Clinical and angiographical follow-up after implantation of a 6--12 microCi radioactive stent in patients with coronary artery disease.
AIMS: This study is the contribution by the Thoraxcenter, Rotterdam, to the European(32)P Dose Response Trial, a non-randomized multicentre trial to evaluate the safety and efficacy of the radioactive Isostent in patients with single coronary artery disease. METHODS AND RESULTS: The radioactivity of the stent at implantation was 6--12 microCi. All patients received aspirin indefinitely and either ticlopidine or clopidogrel for 3 months. Quantitative coronary angiography measurements of both the stent area and the target lesion (stent area and up to 5 mm proximal and distal to the stent edges) were performed pre- and post-procedure and at the 5-month follow-up. Forty-two radioactive stents were implanted in 40 patients. Treated vessels were the left anterior descending coronary artery (n=20), right coronary artery (n=10) or left circumflex artery (n=10). Eight patients received additional non-radioactive stents. Lesion length measured 10+/-3 mm with a reference diameter of 3.07+/-0.69 mm. Minimal lumen diameter increased from 0.98+/-0.53 mm pre-procedure to 2.29+/-0.52 mm (target lesion) and 2.57+/-0.44 mm (stent area) post-procedure. There was one procedural non-Q wave myocardial infarction, due to transient thrombotic closure. Thirty-six patients returned for angiographical follow-up. Two patients had a total occlusion proximal to the radioactive stent. Of the patent vessels, none had in-stent restenosis. Edge restenosis was observed in 44%, occurring predominantly at the proximal edge. Target lesion revascularization was performed in 10 patients and target vessel revascularization in one patient. No additional clinical end-points occurred during follow-up. The minimal lumen diameter at follow-up averaged 1.66+/-0.71 mm (target lesion) and 2.12+/-0.72 (stent area); therefore late loss was 0.63+/-0.69 (target lesion) and 0.46+/-0.76 (stent area), resulting in a late loss index of 0.65+/-1.15 (target lesion) and 0.30+/-0.53 (stent area). CONCLUSION: These results indicate that the use of radioactive stents is safe and feasible, however, the high incidence of edge restenosis makes this technique currently clinically non-applicable.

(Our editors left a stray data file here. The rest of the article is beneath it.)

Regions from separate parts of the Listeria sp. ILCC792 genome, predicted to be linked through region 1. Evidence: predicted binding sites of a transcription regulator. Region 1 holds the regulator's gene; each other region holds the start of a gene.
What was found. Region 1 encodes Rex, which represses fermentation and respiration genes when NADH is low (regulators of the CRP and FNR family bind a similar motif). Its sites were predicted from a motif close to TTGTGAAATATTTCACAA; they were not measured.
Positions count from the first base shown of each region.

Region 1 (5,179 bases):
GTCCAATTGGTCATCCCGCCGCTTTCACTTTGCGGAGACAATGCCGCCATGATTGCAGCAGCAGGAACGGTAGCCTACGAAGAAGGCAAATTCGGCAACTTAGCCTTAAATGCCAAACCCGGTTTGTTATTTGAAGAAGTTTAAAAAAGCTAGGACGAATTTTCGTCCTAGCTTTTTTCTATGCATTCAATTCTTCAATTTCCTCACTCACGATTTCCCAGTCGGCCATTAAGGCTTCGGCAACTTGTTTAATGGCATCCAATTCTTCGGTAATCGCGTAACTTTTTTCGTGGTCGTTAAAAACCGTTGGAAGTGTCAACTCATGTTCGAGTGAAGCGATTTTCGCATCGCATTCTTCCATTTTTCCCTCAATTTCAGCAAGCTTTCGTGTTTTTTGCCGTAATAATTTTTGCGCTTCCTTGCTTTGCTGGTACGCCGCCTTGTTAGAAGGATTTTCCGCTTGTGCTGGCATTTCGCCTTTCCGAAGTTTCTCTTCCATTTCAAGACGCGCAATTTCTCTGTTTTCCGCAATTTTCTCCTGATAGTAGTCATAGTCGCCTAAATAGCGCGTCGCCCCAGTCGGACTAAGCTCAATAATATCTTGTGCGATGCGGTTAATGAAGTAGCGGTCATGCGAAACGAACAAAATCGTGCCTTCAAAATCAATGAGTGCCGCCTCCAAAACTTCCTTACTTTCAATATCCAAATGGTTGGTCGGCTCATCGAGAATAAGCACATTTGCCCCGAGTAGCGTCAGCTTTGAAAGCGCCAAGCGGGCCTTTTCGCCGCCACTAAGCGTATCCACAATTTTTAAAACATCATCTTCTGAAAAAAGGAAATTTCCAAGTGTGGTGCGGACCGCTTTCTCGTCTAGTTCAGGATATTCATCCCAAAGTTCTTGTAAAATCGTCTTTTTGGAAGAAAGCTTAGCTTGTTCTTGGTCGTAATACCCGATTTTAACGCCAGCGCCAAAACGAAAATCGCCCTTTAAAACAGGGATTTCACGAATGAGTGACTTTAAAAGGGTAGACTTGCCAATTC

|Keywords||*Stents/adverse effects, Adult, Aged, Angioplasty, Transluminal, Percutaneous Coronary/adverse effects/*instrumentation/*methods, Brachytherapy/adverse effects/*instrumentation/*methods, Coronary Angiography, Feasibility Studies, Female, Follow-Up Studies, Humans, Male, Middle Aged, Myocardial Infarction/etiology/radiography/*radiotherapy, Phosphorus Radioisotopes/adverse effects/*therapeutic use, Radiation Dosage, Recurrence, Research Support, Non-U.S. Gov't, Risk Factors, Safety, Severity of Illness Index, Treatment Outcome, beta-particles, radioisotope, restenosis, stent|
|Persistent URL||dx.doi.org/10.1053/euhj.2000.2283, hdl.handle.net/1765/12923|
Wardeh, A.J., Knook, A.H.M., Kay, I.P., Sabaté, M., Coen, V.L.M.A., Foley, D.P., … Serruys, P.W.J.C.. (2001). Clinical and angiographical follow-up after implantation of a 6--12 microCi radioactive stent in patients with coronary artery disease.. European Heart Journal, 22(8), 669–675. doi:10.1053/euhj.2000.2283